Office loans have become a major driver of delinquencies in the estimated $4.6 trillion market for outstanding commercial real estate debt, according to the Mortgage Bankers Association.
The trade group said office-loan delinquencies hit 6.5% in the fourth quarter of 2023, up from 5.1% three months before, when looking at loans 30 days or more past due.
“Long-term interest rates have come down from their highs of last year, which should provide some relief to some loans, but many properties and loans still face higher rates, uncertainty about property values and — for some properties — changes in fundamentals,” said Jamie Woodwell, MBA’s head of commercial real estate research.
In the early part of the pandemic, the lodging sector saw delinquencies surge to a 20% rate of the unpaid principal balance of property loans, while office loans were stable with delinquencies of less than 3%.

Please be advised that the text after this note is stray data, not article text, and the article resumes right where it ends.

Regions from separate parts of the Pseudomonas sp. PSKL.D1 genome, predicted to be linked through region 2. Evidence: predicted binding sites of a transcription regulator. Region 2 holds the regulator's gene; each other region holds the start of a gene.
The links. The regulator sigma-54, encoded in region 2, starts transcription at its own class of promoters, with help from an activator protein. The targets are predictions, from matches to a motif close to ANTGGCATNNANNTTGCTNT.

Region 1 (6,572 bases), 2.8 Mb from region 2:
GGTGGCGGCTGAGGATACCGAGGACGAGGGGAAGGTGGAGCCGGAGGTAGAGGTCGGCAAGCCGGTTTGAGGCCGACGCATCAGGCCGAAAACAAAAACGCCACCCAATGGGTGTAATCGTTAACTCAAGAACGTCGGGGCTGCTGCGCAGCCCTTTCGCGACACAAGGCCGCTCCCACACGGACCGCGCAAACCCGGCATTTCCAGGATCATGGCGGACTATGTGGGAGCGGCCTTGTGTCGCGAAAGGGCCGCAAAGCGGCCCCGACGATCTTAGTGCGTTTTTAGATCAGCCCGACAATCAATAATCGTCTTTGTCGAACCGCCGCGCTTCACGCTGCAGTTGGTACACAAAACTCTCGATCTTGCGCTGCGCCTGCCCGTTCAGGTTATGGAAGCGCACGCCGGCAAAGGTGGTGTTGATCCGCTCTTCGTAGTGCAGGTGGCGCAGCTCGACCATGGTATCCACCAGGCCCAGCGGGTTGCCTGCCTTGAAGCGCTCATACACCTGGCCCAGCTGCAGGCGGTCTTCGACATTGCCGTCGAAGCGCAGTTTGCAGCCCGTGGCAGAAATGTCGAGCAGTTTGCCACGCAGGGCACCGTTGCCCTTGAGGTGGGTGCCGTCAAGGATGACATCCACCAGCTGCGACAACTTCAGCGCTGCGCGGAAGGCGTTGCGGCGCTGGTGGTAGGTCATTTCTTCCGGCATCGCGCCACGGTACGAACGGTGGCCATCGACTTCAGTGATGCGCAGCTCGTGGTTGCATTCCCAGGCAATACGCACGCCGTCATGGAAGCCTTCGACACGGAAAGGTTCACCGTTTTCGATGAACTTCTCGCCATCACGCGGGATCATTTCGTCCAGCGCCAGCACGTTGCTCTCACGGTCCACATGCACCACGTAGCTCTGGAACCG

The MBA started its CREF loan performance survey in April 2020 as the nation was undergoing COVID lockdowns. Its latest survey was based on participants reporting on $2.7 trillion of loans in December, or about 58% of the estimated balance of outstanding U.S. commercial real estate debt.
Since October, the benchmark 10-year Treasury yield
has quickly retreated from a 16-year high of 5% to about 4.06% on Tuesday, on expectations that the Federal Reserve will be pivoting to rate cuts in the months ahead.
Still, office loans were largely underwritten at some of the lowest interest rates of the past decade. BofA Global analysts estimate there’s about a gap of 200 basis points between maturing Wall Street loans that were packaged into bond deals and newly underwritten loans.
Even under their most “optimistic case” of a 5% weighted average coupon, roughly 15% of conduit loans maturing in 2024 would fail to refinance without an equity infusion, the BofA Global team said, in a Friday note to clients.
Related: ‘No one is throwing good money after bad.’ Why 2024 looks like trouble for commercial real estate.
Stocks closed lower on Tuesday as Treasury yields climbed, with the Dow Jones Industrial Average
shedding 231 points, or 0.6%, the S&P 500 index
closing 0.4% lower and the Nasdaq Composite Index
ending down 0.2%, according to FactSet data.